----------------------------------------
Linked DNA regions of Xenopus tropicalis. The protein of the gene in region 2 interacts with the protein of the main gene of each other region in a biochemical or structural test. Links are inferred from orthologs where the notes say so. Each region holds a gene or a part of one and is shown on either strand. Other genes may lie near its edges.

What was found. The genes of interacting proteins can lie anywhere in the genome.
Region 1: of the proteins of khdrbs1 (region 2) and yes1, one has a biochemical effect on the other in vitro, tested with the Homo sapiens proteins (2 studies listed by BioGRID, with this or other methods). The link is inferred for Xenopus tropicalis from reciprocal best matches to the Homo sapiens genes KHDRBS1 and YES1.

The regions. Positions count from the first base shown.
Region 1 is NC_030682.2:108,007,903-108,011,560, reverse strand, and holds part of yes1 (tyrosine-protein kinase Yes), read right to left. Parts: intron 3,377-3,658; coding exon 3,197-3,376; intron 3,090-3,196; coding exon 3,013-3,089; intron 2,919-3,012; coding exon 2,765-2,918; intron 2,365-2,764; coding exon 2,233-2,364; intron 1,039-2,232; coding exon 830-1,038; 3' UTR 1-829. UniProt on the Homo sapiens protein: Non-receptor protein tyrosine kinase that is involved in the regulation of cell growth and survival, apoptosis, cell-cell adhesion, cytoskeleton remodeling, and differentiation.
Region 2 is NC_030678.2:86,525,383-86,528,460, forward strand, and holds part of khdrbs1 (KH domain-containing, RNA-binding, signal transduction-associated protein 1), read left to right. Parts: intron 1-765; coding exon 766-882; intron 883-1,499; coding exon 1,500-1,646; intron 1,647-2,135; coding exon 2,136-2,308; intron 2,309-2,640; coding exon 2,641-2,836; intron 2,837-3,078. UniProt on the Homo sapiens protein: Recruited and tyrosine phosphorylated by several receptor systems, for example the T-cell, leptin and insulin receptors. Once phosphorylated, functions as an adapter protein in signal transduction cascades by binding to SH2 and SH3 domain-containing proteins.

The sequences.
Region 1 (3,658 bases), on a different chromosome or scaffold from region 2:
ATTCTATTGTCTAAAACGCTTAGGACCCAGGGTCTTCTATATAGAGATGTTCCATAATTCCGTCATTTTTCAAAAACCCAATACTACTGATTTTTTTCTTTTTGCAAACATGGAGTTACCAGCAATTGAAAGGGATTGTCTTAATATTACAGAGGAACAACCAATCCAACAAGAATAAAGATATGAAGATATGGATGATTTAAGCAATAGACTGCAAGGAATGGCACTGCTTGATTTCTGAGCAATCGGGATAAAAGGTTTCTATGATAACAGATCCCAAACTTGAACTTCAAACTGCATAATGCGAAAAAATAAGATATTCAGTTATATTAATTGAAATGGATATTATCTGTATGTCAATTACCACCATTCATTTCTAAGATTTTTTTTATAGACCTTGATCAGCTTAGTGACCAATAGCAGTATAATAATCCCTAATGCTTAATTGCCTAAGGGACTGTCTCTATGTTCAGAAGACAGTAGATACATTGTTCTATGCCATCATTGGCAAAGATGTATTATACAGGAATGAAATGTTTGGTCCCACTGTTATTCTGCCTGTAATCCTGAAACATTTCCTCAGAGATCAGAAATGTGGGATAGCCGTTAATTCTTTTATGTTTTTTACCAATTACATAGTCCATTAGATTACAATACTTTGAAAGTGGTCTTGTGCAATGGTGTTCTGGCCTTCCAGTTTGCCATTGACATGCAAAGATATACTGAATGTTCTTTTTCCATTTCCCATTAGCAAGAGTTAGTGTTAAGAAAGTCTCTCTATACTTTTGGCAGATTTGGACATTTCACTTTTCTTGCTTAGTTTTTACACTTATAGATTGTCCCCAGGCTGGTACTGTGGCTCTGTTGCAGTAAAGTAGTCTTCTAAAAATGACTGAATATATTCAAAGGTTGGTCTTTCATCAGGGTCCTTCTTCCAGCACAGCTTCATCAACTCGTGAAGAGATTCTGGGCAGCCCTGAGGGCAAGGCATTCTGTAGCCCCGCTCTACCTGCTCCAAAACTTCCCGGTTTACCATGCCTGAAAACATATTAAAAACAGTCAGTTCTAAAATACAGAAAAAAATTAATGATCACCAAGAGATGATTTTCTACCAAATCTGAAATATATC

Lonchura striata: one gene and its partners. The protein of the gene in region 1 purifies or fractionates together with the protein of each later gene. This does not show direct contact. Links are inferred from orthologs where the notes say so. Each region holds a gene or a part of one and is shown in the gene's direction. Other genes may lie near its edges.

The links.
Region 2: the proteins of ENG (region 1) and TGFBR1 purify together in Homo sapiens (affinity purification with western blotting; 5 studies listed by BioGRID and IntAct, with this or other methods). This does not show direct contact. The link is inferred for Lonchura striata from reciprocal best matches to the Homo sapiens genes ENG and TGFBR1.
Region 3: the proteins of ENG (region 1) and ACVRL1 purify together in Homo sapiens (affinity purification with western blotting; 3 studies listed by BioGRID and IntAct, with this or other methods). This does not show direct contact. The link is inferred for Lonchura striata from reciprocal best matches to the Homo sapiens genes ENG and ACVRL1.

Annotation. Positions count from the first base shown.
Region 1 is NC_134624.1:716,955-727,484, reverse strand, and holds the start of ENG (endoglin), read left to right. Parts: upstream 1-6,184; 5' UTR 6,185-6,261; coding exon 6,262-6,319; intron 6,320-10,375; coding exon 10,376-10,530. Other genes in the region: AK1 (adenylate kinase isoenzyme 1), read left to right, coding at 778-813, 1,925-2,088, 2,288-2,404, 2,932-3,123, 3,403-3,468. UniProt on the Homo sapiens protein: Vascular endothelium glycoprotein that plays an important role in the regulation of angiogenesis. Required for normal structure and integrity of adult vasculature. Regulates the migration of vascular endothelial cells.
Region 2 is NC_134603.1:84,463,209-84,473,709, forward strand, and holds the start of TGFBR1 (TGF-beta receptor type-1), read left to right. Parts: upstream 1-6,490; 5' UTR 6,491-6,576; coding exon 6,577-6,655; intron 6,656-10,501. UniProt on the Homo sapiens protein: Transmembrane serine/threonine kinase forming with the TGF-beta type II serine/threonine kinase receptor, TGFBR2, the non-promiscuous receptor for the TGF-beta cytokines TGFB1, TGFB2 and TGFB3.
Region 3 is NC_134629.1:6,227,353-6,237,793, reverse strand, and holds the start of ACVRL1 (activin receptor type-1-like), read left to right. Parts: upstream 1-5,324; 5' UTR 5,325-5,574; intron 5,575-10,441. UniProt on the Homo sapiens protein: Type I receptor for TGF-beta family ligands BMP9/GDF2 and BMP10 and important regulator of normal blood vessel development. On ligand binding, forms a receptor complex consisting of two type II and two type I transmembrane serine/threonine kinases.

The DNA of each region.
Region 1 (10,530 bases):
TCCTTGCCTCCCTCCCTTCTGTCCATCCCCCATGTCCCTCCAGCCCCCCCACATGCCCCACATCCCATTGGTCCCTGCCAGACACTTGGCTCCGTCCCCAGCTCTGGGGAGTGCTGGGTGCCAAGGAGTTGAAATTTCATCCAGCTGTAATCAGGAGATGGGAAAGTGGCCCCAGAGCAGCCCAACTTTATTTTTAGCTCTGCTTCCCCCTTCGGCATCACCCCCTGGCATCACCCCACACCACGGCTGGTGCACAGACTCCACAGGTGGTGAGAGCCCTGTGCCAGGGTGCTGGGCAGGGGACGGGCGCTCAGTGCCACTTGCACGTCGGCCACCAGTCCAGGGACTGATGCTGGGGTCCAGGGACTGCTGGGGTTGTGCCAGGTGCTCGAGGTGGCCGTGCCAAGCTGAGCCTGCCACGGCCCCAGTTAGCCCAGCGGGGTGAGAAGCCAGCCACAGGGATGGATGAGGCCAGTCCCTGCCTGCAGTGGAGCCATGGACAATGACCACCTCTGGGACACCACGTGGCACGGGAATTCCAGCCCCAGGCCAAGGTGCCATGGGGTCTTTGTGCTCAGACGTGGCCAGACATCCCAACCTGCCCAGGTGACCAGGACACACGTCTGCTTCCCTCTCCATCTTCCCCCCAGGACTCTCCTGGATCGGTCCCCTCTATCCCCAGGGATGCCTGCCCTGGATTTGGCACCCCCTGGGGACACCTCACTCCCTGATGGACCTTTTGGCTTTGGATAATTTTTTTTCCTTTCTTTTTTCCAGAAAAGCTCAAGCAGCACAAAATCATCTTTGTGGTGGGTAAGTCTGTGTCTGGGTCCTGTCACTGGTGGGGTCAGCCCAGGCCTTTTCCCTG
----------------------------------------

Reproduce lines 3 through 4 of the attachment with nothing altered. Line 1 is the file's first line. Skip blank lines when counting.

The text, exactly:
Region 1: of the proteins of khdrbs1 (region 2) and yes1, one has a biochemical effect on the other in vitro, tested with the Homo sapiens proteins (2 studies listed by BioGRID, with this or other methods). The link is inferred for Xenopus tropicalis from reciprocal best matches to the Homo sapiens genes KHDRBS1 and YES1.

The regions. Positions count from the first base shown.